A hallmark of the lpr and gld mice is the production of abnormally high titers of serum Igs and autoantibodies. To investigate whether the presence of the Nur77 transgene in the T cell compartment also corrects the B cell autoimmunity in gld mice, we compared serum Ig levels and anti-dsDNA Ab in Nur77FL gld/gld mice. As shown in Figure 6,A, although the serum Ig levels of Nur77FL gld/gld mice were generally lower than in the gld/gld mice, they were consistently higher than in the gld/+ mice. The serum IgG2a and IgM levels of Nur77FL gld/gld mice in particular were higher than in the wild-type mice. Moreover, anti-dsDNA IgM Ab in Nur77FL gld/gld mice was elevated similarly as in gld/gld mice (Fig. 6,B). The anti-dsDNA IgG titers were close to wild-type level for both Nur77 gld/gld and gld/gld mice (Fig. 6 B), as has been reported by other groups (18). Thus, the Nur77 transgene expressed in T cells rescues the T cell but not the B cell autoimmunity problem in gld/gld mice.

FIGURE 6.

Serum Ig levels and autoantibody production in Nur77FL gld/gld mice are elevated. Serum Ig levels (A) and anti-dsDNA Ab levels (B) of gld/gld mice (triangles), Nur77FL gld/gld mice (diamonds), and gld/+ mice (circles) of 6- to 7-mo-old mice are determined by standard ELISA.

FIGURE 6.

Serum Ig levels and autoantibody production in Nur77FL gld/gld mice are elevated. Serum Ig levels (A) and anti-dsDNA Ab levels (B) of gld/gld mice (triangles), Nur77FL gld/gld mice (diamonds), and gld/+ mice (circles) of 6- to 7-mo-old mice are determined by standard ELISA.

Close modal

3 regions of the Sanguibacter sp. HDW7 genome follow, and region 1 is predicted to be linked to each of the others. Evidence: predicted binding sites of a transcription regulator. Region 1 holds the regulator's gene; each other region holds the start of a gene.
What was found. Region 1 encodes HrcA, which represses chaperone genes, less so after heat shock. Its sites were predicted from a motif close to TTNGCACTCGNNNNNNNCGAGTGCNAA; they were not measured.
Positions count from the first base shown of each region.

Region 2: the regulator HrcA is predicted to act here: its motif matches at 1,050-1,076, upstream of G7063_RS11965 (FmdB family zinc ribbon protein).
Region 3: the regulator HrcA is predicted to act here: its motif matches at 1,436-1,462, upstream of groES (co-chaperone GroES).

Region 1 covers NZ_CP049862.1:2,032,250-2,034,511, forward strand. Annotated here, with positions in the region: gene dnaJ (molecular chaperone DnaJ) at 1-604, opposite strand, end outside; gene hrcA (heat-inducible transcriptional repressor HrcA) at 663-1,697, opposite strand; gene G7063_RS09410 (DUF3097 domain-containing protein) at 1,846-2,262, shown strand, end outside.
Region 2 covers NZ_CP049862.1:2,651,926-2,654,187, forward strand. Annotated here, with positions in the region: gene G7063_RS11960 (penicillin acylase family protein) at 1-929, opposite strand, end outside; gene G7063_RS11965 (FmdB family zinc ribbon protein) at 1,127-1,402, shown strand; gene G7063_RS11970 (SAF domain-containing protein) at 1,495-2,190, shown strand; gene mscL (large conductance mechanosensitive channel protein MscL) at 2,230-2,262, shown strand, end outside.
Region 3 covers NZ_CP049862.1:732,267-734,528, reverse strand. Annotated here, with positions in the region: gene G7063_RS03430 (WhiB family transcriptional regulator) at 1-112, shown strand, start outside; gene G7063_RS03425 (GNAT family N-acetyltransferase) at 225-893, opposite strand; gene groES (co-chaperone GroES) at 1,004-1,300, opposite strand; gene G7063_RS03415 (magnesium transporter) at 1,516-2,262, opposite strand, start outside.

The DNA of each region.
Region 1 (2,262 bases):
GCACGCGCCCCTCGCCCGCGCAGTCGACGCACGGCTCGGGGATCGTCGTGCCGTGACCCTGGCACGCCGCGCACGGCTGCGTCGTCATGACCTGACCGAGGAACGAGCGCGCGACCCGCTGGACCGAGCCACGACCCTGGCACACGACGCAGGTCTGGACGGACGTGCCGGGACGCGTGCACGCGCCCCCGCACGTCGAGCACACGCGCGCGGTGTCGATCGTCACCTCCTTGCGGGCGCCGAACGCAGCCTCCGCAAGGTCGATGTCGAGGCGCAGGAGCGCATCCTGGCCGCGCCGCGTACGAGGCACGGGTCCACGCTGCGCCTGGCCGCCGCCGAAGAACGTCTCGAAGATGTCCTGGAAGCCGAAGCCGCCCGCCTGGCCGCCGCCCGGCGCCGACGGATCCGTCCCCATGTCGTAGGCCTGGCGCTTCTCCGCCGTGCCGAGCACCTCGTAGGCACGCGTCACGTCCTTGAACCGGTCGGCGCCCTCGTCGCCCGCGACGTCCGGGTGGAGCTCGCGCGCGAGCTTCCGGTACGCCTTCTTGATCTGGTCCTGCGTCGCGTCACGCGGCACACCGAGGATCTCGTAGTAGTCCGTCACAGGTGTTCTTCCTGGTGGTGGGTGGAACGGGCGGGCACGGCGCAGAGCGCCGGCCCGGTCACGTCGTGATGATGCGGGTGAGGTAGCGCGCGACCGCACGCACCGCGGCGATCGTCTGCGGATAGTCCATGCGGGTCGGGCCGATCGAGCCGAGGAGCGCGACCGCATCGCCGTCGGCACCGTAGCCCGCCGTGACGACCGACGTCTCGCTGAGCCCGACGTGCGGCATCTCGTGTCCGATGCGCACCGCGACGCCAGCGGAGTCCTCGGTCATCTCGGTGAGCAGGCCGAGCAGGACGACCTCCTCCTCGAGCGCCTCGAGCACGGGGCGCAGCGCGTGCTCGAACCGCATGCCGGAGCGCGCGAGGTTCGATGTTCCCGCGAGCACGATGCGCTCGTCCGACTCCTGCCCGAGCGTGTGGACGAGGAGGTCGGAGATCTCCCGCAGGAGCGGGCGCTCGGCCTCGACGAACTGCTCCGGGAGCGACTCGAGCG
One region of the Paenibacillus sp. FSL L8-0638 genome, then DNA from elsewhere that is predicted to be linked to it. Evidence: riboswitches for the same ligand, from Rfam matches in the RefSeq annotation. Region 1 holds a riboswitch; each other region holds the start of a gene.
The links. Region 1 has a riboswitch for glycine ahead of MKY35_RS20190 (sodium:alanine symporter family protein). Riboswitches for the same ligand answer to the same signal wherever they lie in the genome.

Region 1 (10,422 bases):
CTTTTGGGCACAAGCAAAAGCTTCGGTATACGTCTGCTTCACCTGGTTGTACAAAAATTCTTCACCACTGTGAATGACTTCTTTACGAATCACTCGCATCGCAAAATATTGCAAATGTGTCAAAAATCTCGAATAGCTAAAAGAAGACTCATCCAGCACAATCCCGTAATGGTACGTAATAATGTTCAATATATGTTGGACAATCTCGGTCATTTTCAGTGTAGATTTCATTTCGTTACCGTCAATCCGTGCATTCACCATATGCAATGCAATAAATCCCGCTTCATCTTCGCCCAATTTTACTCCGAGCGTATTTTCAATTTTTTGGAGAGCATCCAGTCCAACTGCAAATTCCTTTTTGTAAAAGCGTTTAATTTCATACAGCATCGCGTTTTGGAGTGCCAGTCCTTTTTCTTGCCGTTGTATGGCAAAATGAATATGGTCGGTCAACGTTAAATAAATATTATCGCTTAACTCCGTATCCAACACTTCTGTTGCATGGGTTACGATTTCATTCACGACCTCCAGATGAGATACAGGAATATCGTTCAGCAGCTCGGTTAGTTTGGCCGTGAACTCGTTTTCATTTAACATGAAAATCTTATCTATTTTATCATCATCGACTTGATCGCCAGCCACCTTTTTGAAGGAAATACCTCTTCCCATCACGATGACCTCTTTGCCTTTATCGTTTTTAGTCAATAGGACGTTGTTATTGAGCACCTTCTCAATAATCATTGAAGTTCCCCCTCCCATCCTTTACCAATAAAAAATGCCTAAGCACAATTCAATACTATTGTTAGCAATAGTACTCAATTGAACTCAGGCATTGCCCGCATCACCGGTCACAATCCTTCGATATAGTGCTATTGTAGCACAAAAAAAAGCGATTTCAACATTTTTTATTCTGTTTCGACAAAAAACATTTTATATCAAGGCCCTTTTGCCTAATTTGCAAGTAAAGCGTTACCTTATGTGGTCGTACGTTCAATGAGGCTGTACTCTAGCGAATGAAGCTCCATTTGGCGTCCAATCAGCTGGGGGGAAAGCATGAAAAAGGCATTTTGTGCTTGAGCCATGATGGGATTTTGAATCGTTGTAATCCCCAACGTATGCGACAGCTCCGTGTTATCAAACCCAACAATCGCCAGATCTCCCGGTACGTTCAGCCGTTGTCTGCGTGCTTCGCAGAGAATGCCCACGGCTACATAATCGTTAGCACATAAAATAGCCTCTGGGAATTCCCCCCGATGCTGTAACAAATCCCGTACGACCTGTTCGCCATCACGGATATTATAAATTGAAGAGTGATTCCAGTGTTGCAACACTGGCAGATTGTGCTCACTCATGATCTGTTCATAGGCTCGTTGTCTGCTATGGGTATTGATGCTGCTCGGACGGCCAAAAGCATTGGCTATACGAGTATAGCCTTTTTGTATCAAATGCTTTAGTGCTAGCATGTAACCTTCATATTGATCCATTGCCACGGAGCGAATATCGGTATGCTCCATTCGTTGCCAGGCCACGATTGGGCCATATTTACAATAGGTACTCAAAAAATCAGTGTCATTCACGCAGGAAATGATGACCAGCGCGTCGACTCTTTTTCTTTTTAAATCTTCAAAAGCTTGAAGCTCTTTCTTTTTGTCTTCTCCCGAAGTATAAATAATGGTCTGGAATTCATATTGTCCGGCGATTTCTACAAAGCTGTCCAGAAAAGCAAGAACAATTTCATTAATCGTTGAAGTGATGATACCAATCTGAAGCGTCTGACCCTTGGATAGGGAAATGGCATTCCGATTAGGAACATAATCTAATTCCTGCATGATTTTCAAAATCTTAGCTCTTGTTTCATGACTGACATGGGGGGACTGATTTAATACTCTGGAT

Our previous results have shown that the Nur77 transgene can eliminate the accumulation of CD483+B220+Thy-1+ (DN) T cells found in C3H/HeJ gld/gld mice (16). A key question about this phenomenon is whether this rescue of the T cell phenotype is mediated through deletion of T cells by the transgene in the thymus or in the periphery. We have shown previously that the Nur77 transgene can induce massive apoptosis in the thymus in the C57BL/6 background (12). Surprisingly, the reduction in thymocyte number was much less severe in the C3H/HeJ background. However, there are clear signs of extensive apoptosis, as indicated by the increased percentages of TUNEL-positive thymocytes and the reduction of absolute cell number of DP and SP thymocytes. Examination of the TCR Vβ usage in the transgenic T cells revealed no difference from the nontransgenic cells (data not shown). This result rules out the possibility that Nur77 eliminates a particular population of T cells that eventually gives rise to the DN T cells, which is in agreement with previous reports that no particular Vβ T cell subsets were critical for the development of DN T cells in lpr mice (19). The effect of the Nur77 transgene in the thymus is a reduction of mature T cells in 4- to 6-wk-old mice. The mature transgenic T cells are capable of proliferation in response to signals through the TCR/CD3 complex. However, their response seems to be much more sluggish than that of their wild-type counterparts, probably due to the reduced levels of TCR. While we cannot rule out the possibility that mature transgenic T cells die through apoptosis upon stimulation of the TCR/CD3 complex, we think this less likely to be the case because we cannot detect expression of the Nur77 protein in mature T cells (our unpublished data). This is consistent with the fact that the transgene is driven by the lck proximal promoter, which is active predominantly in the thymus. Furthermore, activation-induced T cell death is thought to result from the hyperactivation of the TCR/CD3 complex. A reduced CD3 expression level on the surface of mature T cells would suggest that a weaker signal is delivered to these cells. In agreement with this view, our preliminary data on TUNEL staining of peripheral T cells revealed little apoptotic cells in the transgenic lymphocytes (data not shown). Taken together, these data suggest that thymic deletion is the main contributory factor to the rescue of the DN T cell phenotype in Nur77FL gld/gld mice.